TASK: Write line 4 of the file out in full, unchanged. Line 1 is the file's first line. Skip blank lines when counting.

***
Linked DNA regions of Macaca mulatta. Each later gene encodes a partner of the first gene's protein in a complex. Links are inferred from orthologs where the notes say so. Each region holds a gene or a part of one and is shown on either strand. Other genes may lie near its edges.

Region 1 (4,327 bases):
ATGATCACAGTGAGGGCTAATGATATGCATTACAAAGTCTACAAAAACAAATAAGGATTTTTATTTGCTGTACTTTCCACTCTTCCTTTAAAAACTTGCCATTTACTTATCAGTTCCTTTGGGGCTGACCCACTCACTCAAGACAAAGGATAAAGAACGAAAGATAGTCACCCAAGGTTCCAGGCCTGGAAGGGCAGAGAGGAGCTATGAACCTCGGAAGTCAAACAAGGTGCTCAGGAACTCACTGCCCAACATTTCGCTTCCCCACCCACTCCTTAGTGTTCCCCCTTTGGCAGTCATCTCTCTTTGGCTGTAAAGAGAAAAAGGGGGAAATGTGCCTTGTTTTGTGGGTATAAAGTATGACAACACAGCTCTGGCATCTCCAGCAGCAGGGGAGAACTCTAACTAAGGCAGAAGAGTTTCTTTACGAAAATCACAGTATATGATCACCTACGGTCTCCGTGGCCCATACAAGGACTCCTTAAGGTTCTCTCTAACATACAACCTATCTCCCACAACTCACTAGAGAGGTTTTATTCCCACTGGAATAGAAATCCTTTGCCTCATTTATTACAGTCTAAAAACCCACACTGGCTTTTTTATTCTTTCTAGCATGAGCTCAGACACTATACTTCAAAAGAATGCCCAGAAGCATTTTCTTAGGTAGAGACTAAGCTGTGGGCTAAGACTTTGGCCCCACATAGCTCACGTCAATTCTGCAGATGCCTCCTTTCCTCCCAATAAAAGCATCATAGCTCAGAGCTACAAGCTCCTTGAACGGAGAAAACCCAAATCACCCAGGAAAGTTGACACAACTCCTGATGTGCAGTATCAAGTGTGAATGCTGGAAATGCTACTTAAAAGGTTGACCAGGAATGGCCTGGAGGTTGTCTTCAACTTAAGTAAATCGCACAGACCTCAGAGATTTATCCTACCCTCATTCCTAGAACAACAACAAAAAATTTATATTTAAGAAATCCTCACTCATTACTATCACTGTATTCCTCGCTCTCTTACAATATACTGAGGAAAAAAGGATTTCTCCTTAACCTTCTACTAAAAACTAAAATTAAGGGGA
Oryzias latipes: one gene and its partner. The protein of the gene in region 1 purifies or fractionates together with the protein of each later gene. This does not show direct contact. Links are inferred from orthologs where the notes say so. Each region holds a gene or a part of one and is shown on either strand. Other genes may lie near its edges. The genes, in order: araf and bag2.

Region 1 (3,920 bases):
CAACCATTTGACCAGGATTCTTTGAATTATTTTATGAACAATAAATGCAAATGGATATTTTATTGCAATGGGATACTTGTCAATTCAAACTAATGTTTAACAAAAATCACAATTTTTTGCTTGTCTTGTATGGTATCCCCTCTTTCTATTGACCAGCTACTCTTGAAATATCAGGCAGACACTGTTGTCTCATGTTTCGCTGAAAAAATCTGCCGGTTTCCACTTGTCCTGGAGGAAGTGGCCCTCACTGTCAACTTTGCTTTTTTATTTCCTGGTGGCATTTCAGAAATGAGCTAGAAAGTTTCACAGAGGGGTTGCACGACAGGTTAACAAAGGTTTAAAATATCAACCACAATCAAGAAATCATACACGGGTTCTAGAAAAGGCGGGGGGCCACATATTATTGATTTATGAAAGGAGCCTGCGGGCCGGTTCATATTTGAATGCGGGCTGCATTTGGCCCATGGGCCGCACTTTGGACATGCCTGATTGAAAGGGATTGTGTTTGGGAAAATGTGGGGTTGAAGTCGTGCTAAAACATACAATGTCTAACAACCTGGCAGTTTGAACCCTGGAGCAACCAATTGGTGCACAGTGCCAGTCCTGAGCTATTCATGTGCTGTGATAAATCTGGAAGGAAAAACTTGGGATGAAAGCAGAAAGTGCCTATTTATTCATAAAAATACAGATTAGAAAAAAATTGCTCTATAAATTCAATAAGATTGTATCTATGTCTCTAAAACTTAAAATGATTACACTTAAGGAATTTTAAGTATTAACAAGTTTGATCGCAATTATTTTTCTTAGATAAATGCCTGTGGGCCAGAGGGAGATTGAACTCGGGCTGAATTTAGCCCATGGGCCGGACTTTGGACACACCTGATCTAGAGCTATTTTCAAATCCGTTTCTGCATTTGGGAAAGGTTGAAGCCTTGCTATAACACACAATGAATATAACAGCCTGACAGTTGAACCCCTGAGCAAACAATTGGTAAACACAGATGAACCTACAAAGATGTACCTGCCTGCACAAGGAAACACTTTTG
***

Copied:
Oryzias latipes: one gene and its partner. The protein of the gene in region 1 purifies or fractionates together with the protein of each later gene. This does not show direct contact. Links are inferred from orthologs where the notes say so. Each region holds a gene or a part of one and is shown on either strand. Other genes may lie near its edges. The genes, in order: araf and bag2.